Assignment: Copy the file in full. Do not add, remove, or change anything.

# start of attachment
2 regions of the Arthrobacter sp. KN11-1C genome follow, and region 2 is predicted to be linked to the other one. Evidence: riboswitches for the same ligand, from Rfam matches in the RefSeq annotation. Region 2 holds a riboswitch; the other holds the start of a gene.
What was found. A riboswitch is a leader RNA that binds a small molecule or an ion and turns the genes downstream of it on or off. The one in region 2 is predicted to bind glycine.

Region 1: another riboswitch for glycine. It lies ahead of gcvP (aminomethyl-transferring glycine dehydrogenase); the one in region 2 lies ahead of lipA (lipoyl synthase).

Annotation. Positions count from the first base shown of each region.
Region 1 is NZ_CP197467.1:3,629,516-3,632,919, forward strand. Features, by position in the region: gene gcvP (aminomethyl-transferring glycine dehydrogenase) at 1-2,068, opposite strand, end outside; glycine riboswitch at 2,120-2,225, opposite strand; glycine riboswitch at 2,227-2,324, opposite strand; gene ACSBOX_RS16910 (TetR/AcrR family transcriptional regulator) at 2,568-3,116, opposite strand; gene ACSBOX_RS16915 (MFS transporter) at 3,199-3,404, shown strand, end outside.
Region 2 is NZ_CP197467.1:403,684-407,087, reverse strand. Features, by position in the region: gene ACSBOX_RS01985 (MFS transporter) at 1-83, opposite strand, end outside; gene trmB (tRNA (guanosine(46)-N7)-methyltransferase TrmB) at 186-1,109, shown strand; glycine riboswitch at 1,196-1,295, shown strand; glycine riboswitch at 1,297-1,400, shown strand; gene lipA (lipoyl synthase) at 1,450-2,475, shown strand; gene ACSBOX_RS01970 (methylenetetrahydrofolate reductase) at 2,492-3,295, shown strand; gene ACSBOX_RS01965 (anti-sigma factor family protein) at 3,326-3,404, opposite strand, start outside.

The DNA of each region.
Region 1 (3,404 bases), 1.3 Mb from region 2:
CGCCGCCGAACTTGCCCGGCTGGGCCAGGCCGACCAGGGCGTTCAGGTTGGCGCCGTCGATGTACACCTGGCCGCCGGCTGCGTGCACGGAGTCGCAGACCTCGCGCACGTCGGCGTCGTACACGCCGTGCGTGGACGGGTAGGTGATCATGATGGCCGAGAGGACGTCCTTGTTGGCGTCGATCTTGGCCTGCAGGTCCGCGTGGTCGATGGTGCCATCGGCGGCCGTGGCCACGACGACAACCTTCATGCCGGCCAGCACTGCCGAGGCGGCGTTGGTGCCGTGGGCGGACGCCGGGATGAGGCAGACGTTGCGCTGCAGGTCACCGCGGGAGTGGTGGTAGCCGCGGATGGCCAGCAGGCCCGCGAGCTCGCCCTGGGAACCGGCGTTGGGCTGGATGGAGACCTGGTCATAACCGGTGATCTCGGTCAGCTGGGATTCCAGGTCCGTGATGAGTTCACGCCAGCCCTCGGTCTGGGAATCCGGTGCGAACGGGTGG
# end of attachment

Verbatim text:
2 regions of the Arthrobacter sp. KN11-1C genome follow, and region 2 is predicted to be linked to the other one. Evidence: riboswitches for the same ligand, from Rfam matches in the RefSeq annotation. Region 2 holds a riboswitch; the other holds the start of a gene.
What was found. A riboswitch is a leader RNA that binds a small molecule or an ion and turns the genes downstream of it on or off. The one in region 2 is predicted to bind glycine.

Region 1: another riboswitch for glycine. It lies ahead of gcvP (aminomethyl-transferring glycine dehydrogenase); the one in region 2 lies ahead of lipA (lipoyl synthase).

Annotation. Positions count from the first base shown of each region.
Region 1 is NZ_CP197467.1:3,629,516-3,632,919, forward strand. Features, by position in the region: gene gcvP (aminomethyl-transferring glycine dehydrogenase) at 1-2,068, opposite strand, end outside; glycine riboswitch at 2,120-2,225, opposite strand; glycine riboswitch at 2,227-2,324, opposite strand; gene ACSBOX_RS16910 (TetR/AcrR family transcriptional regulator) at 2,568-3,116, opposite strand; gene ACSBOX_RS16915 (MFS transporter) at 3,199-3,404, shown strand, end outside.
Region 2 is NZ_CP197467.1:403,684-407,087, reverse strand. Features, by position in the region: gene ACSBOX_RS01985 (MFS transporter) at 1-83, opposite strand, end outside; gene trmB (tRNA (guanosine(46)-N7)-methyltransferase TrmB) at 186-1,109, shown strand; glycine riboswitch at 1,196-1,295, shown strand; glycine riboswitch at 1,297-1,400, shown strand; gene lipA (lipoyl synthase) at 1,450-2,475, shown strand; gene ACSBOX_RS01970 (methylenetetrahydrofolate reductase) at 2,492-3,295, shown strand; gene ACSBOX_RS01965 (anti-sigma factor family protein) at 3,326-3,404, opposite strand, start outside.

The DNA of each region.
Region 1 (3,404 bases), 1.3 Mb from region 2:
CGCCGCCGAACTTGCCCGGCTGGGCCAGGCCGACCAGGGCGTTCAGGTTGGCGCCGTCGATGTACACCTGGCCGCCGGCTGCGTGCACGGAGTCGCAGACCTCGCGCACGTCGGCGTCGTACACGCCGTGCGTGGACGGGTAGGTGATCATGATGGCCGAGAGGACGTCCTTGTTGGCGTCGATCTTGGCCTGCAGGTCCGCGTGGTCGATGGTGCCATCGGCGGCCGTGGCCACGACGACAACCTTCATGCCGGCCAGCACTGCCGAGGCGGCGTTGGTGCCGTGGGCGGACGCCGGGATGAGGCAGACGTTGCGCTGCAGGTCACCGCGGGAGTGGTGGTAGCCGCGGATGGCCAGCAGGCCCGCGAGCTCGCCCTGGGAACCGGCGTTGGGCTGGATGGAGACCTGGTCATAACCGGTGATCTCGGTCAGCTGGGATTCCAGGTCCGTGATGAGTTCACGCCAGCCCTCGGTCTGGGAATCCGGTGCGAACGGGTGG